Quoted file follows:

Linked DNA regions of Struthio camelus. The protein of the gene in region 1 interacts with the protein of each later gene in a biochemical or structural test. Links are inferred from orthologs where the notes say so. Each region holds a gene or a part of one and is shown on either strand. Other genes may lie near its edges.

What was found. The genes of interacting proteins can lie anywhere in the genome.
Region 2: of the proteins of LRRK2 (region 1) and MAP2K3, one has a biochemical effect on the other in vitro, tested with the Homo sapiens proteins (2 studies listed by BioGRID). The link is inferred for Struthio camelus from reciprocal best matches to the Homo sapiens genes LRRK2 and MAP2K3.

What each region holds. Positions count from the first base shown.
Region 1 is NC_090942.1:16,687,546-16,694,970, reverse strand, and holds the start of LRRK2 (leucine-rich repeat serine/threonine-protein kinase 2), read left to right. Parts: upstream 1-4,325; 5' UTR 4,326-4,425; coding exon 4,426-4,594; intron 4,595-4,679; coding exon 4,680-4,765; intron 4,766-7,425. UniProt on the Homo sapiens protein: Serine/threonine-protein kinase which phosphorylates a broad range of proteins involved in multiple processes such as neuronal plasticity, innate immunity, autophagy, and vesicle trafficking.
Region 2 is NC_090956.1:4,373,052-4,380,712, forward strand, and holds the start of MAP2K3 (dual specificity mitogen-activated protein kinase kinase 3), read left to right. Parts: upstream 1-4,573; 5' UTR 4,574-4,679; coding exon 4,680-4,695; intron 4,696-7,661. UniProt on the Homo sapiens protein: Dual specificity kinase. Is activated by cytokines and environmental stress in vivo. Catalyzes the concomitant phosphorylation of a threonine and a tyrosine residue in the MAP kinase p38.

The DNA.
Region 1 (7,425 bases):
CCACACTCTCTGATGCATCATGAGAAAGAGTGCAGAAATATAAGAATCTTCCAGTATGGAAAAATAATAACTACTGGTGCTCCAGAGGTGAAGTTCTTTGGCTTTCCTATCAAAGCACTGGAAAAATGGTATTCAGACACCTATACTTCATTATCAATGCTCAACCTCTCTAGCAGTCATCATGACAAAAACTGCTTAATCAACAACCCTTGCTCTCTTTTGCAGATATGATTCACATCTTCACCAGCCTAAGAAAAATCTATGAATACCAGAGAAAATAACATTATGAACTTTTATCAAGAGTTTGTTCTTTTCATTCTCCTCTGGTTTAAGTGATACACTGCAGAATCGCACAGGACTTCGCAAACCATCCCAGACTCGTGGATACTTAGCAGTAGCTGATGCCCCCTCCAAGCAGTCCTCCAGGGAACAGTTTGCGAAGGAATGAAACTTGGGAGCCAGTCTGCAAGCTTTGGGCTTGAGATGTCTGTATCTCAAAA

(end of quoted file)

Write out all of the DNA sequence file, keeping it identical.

Linked DNA regions of Struthio camelus. The protein of the gene in region 1 interacts with the protein of each later gene in a biochemical or structural test. Links are inferred from orthologs where the notes say so. Each region holds a gene or a part of one and is shown on either strand. Other genes may lie near its edges.

What was found. The genes of interacting proteins can lie anywhere in the genome.
Region 2: of the proteins of LRRK2 (region 1) and MAP2K3, one has a biochemical effect on the other in vitro, tested with the Homo sapiens proteins (2 studies listed by BioGRID). The link is inferred for Struthio camelus from reciprocal best matches to the Homo sapiens genes LRRK2 and MAP2K3.

What each region holds. Positions count from the first base shown.
Region 1 is NC_090942.1:16,687,546-16,694,970, reverse strand, and holds the start of LRRK2 (leucine-rich repeat serine/threonine-protein kinase 2), read left to right. Parts: upstream 1-4,325; 5' UTR 4,326-4,425; coding exon 4,426-4,594; intron 4,595-4,679; coding exon 4,680-4,765; intron 4,766-7,425. UniProt on the Homo sapiens protein: Serine/threonine-protein kinase which phosphorylates a broad range of proteins involved in multiple processes such as neuronal plasticity, innate immunity, autophagy, and vesicle trafficking.
Region 2 is NC_090956.1:4,373,052-4,380,712, forward strand, and holds the start of MAP2K3 (dual specificity mitogen-activated protein kinase kinase 3), read left to right. Parts: upstream 1-4,573; 5' UTR 4,574-4,679; coding exon 4,680-4,695; intron 4,696-7,661. UniProt on the Homo sapiens protein: Dual specificity kinase. Is activated by cytokines and environmental stress in vivo. Catalyzes the concomitant phosphorylation of a threonine and a tyrosine residue in the MAP kinase p38.

The DNA.
Region 1 (7,425 bases):
CCACACTCTCTGATGCATCATGAGAAAGAGTGCAGAAATATAAGAATCTTCCAGTATGGAAAAATAATAACTACTGGTGCTCCAGAGGTGAAGTTCTTTGGCTTTCCTATCAAAGCACTGGAAAAATGGTATTCAGACACCTATACTTCATTATCAATGCTCAACCTCTCTAGCAGTCATCATGACAAAAACTGCTTAATCAACAACCCTTGCTCTCTTTTGCAGATATGATTCACATCTTCACCAGCCTAAGAAAAATCTATGAATACCAGAGAAAATAACATTATGAACTTTTATCAAGAGTTTGTTCTTTTCATTCTCCTCTGGTTTAAGTGATACACTGCAGAATCGCACAGGACTTCGCAAACCATCCCAGACTCGTGGATACTTAGCAGTAGCTGATGCCCCCTCCAAGCAGTCCTCCAGGGAACAGTTTGCGAAGGAATGAAACTTGGGAGCCAGTCTGCAAGCTTTGGGCTTGAGATGTCTGTATCTCAAAA